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Different traditions put different emphasis on either awareness or cessation.
Thai forest tradition and in particular the student of Ajahn Chah place a lot of importance on awareness yet most stress it as being empty of "self".
There have been a few different models present with Ajahn Geoff referring a lot to "non-self" in relation to the conditioned elements yet being careful not to through out "self" all together.
It's been a tricky road to say the least in how to talk about it.
I think you will find "Awareness" is a hot subject in Buddhism. In Zen and in particular the style of intensive Zazen in traditions like Gyobutsuji Zen Monastery in America and Antaiji in Japan try and leave the subject open and have someone return to "Simply sitting".
I get the feeling of "otherness" or the "outside" of my self perception commonly when practicing. I think in silencing oneself and slowly calming down the whirl wind you begin to realize the sheer gravity and awe inspiring nature of what is "outside" the small and constricted self you have constructed.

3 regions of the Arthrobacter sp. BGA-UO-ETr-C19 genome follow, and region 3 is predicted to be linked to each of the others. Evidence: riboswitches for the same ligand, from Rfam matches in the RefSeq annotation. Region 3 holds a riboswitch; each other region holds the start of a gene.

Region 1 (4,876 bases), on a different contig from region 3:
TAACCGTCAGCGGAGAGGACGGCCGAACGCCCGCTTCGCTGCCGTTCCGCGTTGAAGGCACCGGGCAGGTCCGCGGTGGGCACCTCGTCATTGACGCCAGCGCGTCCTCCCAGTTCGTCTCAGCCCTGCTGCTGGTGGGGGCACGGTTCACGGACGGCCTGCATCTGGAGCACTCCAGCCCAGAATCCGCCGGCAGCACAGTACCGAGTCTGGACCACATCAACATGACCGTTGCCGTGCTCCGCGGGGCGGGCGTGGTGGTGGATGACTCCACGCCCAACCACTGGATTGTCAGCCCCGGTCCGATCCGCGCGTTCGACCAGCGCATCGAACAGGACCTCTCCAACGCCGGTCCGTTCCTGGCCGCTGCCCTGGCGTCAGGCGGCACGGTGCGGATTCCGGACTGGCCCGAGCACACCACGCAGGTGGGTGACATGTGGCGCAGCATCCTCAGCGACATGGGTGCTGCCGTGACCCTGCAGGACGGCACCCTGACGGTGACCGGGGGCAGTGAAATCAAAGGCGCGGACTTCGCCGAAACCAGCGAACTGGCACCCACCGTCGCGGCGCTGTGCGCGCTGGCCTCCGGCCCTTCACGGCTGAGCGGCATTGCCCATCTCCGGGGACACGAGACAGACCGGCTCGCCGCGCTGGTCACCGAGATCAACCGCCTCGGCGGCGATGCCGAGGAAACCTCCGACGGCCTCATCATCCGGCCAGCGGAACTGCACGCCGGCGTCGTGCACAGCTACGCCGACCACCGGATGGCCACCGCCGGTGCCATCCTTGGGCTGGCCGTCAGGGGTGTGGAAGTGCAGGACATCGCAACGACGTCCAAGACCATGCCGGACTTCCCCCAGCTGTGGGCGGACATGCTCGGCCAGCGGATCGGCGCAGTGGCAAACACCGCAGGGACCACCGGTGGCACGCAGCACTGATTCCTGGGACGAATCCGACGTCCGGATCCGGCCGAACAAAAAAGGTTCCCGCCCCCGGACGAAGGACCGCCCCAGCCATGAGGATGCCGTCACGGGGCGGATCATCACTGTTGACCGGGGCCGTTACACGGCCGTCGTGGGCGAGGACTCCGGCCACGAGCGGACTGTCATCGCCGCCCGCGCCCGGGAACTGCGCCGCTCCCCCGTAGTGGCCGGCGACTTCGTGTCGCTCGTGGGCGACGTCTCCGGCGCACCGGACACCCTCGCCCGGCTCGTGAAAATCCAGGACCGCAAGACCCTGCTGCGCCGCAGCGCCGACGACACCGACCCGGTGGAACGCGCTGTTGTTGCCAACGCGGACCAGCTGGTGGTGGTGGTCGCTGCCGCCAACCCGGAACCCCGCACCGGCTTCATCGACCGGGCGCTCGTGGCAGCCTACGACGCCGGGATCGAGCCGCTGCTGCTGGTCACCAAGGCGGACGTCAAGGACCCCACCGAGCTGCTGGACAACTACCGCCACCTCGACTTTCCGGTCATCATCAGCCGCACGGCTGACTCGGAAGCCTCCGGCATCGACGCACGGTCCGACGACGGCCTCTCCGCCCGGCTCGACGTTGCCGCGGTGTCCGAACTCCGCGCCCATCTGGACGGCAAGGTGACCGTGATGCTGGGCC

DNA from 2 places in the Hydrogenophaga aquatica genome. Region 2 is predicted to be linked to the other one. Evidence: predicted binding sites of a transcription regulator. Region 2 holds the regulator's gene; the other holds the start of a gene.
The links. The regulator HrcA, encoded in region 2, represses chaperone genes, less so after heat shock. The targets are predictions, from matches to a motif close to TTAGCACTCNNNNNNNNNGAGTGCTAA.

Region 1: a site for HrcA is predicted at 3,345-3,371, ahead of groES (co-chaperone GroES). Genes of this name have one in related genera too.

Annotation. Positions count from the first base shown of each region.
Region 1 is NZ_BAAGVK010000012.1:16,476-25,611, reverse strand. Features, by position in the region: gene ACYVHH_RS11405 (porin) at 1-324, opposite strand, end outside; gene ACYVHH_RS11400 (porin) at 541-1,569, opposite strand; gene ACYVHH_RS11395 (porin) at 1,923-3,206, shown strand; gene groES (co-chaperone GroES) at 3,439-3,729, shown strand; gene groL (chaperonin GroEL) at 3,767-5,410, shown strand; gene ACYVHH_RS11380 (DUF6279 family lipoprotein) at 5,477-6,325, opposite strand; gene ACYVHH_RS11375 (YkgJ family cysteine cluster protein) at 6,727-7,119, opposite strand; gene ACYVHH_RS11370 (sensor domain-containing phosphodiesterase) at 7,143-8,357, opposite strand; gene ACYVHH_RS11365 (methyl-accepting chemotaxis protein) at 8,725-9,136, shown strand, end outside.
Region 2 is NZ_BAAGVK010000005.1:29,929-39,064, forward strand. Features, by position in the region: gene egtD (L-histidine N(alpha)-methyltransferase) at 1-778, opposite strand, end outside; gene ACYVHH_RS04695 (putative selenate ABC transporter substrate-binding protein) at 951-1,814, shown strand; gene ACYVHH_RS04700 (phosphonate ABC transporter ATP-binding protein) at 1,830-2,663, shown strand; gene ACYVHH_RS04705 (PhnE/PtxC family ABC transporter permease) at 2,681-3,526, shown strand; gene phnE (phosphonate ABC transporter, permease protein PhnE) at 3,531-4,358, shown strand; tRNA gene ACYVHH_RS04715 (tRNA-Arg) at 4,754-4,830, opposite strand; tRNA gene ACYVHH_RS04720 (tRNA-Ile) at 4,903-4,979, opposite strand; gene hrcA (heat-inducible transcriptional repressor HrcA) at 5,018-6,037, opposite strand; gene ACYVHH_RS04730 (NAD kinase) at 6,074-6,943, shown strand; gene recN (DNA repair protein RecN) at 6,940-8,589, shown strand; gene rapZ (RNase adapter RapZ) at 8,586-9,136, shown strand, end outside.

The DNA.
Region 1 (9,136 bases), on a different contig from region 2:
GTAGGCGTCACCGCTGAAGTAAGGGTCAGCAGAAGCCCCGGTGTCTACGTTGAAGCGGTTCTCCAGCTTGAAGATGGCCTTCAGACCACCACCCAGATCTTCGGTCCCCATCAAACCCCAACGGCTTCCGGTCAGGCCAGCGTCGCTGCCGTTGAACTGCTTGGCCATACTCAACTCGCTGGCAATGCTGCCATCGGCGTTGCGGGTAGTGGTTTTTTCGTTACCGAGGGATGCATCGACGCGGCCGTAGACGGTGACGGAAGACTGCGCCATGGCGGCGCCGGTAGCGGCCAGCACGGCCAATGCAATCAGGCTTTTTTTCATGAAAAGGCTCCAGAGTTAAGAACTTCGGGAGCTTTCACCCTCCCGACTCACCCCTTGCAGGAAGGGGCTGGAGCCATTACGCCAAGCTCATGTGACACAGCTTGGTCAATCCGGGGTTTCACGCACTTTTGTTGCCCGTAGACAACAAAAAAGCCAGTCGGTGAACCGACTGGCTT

One thing I have found when I have personal retreat practices or in a monastery setting like Ajahn Chah lineages or Gyobutsuji Zen Monastery is that one begins to understand how deep and almost unfathomable the practice truly is.
This is one of the benefits of intensive and a life oriented solely around practice. Humbleness is usually one of the first character traits that arises. It is very pronounced.
Lol I have to thank some of the posters in this one. Actually made me get a good laugh.
Your right everything has it's season and things change.
I guess I have been very lucky to be able to enjoy time and resources from great Theravada and Mahayana locations, monastics, academics and sometimes I worry the next generation or material won't be of the same caliber and or provide the same benefit.
I'm glad I posted hah
I think that phrase has a lot of truth, being authentic is important